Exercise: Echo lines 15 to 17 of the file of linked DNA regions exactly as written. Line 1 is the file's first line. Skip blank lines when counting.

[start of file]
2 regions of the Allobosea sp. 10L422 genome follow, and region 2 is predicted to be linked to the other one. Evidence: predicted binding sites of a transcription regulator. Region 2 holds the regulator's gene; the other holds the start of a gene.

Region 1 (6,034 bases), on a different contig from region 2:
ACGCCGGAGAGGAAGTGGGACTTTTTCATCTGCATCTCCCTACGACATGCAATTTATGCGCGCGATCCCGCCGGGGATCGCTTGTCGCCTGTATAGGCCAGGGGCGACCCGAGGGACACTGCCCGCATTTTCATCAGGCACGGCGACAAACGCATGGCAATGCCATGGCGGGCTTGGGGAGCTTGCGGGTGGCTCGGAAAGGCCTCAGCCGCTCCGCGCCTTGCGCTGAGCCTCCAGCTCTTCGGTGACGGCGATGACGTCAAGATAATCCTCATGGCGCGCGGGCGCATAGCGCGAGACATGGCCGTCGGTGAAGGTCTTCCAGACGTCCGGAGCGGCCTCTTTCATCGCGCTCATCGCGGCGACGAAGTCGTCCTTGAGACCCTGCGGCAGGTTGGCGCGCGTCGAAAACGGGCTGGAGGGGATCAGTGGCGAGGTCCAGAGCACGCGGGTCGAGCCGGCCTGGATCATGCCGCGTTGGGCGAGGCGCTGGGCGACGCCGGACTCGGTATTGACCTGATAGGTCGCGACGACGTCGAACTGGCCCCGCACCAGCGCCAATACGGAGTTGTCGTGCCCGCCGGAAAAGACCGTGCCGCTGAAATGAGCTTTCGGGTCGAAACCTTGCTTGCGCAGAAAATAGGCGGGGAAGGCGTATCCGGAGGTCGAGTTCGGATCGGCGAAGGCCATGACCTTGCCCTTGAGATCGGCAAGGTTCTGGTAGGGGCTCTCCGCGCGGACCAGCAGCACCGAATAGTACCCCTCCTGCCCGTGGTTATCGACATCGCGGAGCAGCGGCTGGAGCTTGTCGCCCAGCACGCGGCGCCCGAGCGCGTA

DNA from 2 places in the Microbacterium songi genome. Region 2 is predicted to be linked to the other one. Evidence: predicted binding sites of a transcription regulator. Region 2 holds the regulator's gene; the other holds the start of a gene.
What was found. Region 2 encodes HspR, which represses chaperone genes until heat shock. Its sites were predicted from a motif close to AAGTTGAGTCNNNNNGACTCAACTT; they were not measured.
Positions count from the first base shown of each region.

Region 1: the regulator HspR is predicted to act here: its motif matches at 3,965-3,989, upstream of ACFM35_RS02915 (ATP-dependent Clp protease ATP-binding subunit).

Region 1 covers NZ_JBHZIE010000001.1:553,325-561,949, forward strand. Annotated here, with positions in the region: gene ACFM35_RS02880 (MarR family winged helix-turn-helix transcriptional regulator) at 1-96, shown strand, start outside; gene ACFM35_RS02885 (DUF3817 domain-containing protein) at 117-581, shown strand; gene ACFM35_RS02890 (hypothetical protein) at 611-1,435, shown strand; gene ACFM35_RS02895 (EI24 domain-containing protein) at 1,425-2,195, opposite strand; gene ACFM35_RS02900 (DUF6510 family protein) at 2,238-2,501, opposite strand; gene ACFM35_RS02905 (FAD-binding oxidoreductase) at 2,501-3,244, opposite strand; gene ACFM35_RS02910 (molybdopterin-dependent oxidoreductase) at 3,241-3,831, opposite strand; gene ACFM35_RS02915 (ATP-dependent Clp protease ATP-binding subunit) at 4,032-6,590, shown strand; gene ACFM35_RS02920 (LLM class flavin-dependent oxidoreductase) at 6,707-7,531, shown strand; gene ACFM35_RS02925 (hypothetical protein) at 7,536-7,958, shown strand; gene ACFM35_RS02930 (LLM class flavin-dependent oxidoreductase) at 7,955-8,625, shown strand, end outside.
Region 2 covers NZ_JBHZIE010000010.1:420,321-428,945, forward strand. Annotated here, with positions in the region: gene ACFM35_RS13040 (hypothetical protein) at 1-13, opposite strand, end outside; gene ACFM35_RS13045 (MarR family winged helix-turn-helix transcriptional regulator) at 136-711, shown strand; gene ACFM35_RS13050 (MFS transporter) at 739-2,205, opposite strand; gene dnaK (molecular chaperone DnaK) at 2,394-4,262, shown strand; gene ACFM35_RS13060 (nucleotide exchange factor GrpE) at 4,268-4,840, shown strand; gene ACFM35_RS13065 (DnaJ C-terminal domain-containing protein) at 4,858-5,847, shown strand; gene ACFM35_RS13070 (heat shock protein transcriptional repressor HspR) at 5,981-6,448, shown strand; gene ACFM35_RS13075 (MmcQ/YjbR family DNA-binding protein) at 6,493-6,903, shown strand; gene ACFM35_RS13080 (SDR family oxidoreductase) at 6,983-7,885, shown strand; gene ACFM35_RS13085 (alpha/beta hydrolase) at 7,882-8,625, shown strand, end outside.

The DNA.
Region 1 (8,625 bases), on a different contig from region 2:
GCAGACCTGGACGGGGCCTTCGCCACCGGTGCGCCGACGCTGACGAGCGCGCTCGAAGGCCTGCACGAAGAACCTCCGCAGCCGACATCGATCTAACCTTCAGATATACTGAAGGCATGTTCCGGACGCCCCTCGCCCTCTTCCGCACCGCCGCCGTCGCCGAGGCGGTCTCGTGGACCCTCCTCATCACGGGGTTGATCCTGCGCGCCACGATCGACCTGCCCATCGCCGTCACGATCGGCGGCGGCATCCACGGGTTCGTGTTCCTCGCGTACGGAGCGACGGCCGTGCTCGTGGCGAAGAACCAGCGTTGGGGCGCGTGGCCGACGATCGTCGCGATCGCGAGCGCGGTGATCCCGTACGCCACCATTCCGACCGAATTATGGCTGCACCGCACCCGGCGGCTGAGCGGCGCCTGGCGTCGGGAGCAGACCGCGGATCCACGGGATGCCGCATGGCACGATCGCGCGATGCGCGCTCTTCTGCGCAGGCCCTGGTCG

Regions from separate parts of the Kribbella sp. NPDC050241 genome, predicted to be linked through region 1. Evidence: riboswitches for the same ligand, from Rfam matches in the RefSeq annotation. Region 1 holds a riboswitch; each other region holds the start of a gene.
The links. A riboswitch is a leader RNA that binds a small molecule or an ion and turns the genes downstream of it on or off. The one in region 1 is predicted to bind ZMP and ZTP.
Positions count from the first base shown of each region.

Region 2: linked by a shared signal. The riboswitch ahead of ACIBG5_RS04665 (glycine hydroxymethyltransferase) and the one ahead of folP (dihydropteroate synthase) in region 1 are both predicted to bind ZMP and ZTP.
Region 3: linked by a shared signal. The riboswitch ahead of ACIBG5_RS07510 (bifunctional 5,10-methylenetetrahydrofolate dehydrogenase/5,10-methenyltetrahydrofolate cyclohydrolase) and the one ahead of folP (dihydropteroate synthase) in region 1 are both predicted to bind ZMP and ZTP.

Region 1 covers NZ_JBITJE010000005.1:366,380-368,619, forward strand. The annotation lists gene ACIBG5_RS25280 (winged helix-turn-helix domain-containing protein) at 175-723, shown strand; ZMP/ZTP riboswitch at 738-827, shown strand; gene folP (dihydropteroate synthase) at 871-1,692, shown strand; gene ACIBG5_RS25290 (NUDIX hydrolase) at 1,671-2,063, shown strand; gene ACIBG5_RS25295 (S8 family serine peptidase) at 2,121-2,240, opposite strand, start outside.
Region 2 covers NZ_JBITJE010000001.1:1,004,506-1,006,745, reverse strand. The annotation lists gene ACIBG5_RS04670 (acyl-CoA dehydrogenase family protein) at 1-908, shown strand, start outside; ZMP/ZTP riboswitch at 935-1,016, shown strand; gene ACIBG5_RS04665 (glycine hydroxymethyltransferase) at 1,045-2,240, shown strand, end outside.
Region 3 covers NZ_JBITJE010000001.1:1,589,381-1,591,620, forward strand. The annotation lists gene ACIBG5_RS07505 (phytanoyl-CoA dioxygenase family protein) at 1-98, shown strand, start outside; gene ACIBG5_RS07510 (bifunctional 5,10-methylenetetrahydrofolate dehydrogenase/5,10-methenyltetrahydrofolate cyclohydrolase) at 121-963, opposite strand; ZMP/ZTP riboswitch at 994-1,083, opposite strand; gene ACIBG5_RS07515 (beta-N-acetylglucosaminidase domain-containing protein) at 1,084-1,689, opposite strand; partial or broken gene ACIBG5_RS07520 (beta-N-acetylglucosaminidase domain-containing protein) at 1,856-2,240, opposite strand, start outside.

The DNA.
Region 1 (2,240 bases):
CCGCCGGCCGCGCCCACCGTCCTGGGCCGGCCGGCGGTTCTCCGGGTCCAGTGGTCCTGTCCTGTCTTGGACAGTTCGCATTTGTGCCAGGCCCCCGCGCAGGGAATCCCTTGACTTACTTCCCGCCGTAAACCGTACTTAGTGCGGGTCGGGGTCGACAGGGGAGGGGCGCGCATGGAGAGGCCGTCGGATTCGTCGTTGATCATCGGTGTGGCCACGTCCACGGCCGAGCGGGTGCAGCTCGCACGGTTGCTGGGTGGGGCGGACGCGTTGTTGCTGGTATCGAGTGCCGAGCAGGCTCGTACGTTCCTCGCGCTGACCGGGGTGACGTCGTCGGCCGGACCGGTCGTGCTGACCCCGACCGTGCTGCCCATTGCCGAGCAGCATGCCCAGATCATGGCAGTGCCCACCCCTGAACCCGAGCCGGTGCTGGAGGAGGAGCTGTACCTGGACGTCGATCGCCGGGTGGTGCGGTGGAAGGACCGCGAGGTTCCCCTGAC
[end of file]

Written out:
Positions count from the first base shown of each region.

Region 2: linked by a shared signal. The riboswitch ahead of ACIBG5_RS04665 (glycine hydroxymethyltransferase) and the one ahead of folP (dihydropteroate synthase) in region 1 are both predicted to bind ZMP and ZTP.
Region 3: linked by a shared signal. The riboswitch ahead of ACIBG5_RS07510 (bifunctional 5,10-methylenetetrahydrofolate dehydrogenase/5,10-methenyltetrahydrofolate cyclohydrolase) and the one ahead of folP (dihydropteroate synthase) in region 1 are both predicted to bind ZMP and ZTP.